If you think about it, it’s understandable that a child may feel nervous or scared when they first visit the dentist. After all, they’re going into a new environment with new people, and unfamiliar technology and tools are everywhere they look.
And for children who aren’t accustomed to dental care, having their mouths examined may feel intimidating and invasive.
Having said this, it’s important that your child’s first dental experiences are positive. Those initial visits can set the tone for your child’s future attitude to dental care, so you'll want to get them off to a good start!
One of the most important things you can do to make your children's first dental visits less stressful and more positive is to prepare them ahead of time. Sit down with your children when they are calm and relaxed and talk to them about what to expect.
Here’s some advice about what you should – and shouldn’t – say.
Choose your words wisely and don’t be too specific.
Avoid using words that may be frightening to your child. For example, the words "needle" or "drill" could be frightening. Instead of "needle," try "spray" or "spritz," or "whistle brush" instead of drill.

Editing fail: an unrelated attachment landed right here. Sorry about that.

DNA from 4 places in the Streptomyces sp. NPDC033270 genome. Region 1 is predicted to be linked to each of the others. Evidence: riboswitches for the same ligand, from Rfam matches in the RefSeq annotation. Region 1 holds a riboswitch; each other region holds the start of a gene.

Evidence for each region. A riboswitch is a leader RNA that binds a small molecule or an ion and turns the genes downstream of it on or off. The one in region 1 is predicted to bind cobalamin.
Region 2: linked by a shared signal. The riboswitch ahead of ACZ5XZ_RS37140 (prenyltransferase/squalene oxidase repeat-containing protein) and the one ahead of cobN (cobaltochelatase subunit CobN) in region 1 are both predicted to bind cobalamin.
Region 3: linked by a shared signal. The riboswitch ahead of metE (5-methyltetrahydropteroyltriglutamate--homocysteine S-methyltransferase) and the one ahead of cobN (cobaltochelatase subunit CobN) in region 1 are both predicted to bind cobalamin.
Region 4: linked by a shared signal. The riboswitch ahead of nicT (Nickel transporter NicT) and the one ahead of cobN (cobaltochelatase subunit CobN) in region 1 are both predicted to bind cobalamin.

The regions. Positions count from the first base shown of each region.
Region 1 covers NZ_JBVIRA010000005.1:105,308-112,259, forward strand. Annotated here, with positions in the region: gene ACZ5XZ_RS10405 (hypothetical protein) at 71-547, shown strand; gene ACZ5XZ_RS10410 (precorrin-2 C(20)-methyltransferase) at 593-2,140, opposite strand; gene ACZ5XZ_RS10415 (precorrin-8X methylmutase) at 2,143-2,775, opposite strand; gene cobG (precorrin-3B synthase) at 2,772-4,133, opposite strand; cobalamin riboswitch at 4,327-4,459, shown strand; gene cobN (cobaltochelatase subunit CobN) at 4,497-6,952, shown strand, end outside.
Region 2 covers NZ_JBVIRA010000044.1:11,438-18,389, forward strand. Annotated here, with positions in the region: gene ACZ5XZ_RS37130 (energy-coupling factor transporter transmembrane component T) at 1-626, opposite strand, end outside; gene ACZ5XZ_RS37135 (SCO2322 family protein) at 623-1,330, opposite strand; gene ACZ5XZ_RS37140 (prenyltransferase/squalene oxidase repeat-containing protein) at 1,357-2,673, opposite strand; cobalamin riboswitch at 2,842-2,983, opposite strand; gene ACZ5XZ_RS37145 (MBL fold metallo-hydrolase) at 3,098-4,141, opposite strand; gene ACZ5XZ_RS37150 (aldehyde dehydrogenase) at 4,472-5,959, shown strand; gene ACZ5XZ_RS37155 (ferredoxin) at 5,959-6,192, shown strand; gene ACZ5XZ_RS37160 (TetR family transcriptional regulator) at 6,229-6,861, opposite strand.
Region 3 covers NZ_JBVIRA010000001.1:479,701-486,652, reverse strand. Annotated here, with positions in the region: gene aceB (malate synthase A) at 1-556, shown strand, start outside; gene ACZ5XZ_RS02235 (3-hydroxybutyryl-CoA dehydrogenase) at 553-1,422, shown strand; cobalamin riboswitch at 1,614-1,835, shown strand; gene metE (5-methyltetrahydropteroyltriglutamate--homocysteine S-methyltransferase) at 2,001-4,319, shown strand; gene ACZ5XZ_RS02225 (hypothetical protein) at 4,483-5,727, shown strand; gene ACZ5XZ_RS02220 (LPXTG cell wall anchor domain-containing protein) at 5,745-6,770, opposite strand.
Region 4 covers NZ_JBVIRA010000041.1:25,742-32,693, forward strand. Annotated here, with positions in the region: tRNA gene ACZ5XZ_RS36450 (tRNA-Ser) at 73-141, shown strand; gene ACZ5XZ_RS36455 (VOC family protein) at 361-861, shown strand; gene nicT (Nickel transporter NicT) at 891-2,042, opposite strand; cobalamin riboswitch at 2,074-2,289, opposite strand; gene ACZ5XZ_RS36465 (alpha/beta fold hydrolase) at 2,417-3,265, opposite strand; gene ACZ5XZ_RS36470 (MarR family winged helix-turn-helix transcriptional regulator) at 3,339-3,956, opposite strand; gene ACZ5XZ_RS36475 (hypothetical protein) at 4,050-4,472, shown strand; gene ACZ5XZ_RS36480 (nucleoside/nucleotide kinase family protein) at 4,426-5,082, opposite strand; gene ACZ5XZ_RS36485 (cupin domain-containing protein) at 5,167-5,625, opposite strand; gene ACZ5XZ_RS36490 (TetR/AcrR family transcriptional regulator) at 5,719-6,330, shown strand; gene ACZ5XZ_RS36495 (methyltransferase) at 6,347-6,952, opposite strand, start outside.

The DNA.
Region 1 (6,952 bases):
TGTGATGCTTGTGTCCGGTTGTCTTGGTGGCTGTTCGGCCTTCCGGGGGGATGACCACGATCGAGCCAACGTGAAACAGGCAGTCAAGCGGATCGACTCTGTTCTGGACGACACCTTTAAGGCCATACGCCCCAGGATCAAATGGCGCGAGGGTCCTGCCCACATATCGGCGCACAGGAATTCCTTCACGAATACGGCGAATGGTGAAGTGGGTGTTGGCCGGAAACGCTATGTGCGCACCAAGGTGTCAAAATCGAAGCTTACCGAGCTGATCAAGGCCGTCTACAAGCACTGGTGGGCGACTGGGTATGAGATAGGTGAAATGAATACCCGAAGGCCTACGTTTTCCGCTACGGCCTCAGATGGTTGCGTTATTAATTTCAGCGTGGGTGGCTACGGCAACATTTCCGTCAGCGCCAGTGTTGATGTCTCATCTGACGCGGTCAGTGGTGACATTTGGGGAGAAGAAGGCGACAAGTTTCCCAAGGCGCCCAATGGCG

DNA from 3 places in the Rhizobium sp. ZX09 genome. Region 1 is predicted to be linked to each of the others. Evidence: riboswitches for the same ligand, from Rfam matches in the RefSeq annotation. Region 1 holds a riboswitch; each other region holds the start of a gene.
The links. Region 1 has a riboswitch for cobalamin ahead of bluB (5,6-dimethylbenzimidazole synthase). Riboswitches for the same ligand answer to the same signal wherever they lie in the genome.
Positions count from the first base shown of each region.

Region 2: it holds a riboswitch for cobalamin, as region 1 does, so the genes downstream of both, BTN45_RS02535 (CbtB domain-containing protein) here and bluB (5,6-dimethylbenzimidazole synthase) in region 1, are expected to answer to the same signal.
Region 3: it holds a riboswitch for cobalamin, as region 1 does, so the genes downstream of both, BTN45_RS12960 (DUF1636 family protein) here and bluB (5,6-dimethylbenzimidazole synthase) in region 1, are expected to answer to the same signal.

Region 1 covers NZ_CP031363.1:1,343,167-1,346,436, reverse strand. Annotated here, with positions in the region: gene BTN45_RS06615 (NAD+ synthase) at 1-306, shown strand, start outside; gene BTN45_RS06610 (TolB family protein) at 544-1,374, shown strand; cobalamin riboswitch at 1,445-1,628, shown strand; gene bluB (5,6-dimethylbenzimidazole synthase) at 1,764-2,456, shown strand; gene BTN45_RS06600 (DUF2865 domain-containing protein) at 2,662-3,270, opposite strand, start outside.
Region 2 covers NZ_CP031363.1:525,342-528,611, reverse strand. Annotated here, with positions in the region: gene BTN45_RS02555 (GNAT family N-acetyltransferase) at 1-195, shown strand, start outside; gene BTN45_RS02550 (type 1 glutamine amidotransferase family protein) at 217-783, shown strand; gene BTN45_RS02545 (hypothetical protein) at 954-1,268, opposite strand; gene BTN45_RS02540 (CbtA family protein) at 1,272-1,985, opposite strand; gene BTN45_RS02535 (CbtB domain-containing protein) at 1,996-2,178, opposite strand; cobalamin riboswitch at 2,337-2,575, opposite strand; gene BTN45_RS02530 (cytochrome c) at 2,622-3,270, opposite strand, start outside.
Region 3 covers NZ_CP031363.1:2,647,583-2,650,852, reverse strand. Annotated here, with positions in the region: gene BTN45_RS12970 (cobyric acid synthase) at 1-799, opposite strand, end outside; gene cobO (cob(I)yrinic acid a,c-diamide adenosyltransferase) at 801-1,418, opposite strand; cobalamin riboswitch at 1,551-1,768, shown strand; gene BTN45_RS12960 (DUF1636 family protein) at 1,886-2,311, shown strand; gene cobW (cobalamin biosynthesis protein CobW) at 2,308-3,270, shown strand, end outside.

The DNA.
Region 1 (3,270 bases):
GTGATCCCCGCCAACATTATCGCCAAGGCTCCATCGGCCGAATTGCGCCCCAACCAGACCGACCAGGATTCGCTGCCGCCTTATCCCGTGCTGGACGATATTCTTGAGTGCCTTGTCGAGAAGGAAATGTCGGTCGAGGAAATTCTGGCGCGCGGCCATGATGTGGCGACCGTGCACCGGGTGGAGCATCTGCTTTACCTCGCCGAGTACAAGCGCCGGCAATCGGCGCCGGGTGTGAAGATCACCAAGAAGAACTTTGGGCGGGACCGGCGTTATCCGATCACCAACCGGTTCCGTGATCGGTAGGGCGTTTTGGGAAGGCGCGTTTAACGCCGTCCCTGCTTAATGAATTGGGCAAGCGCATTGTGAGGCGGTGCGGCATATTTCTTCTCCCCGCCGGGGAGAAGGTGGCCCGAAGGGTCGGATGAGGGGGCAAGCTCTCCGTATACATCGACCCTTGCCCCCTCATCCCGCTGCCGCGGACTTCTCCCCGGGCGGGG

Ultimately, your best bet is to keep it simple. You could just say:
"The dentist is going to count your teeth and make them nice and clean."
If your child asks follow-up questions, be honest, but continue to keep it as simple as you can, and use mild language.
Play down your own negative feelings and experiences.
Many adults feel nervous about visiting the dentist as well. It’s quite normal, but you probably don’t want to pass those feelings on to your children!
When you talk about your dental experiences and feelings with your child, try to keep your language mild and positive.
Consider a pretend visit.
Before the first dentist appointment, play pretend with your child. You can be the dentist and they can be the patient. All you'll need is a toothbrush.
Begin counting your child's teeth with the number one or the letter A. Make no drilling noises or line up any other "instruments." You can even show her how the dentist might look and check her teeth by holding up a mirror.
Let your child role-play by using a toothbrush to clean the teeth of a stuffed animal or doll. The key is getting your child familiar with the routine so they're more comfortable for the real visit.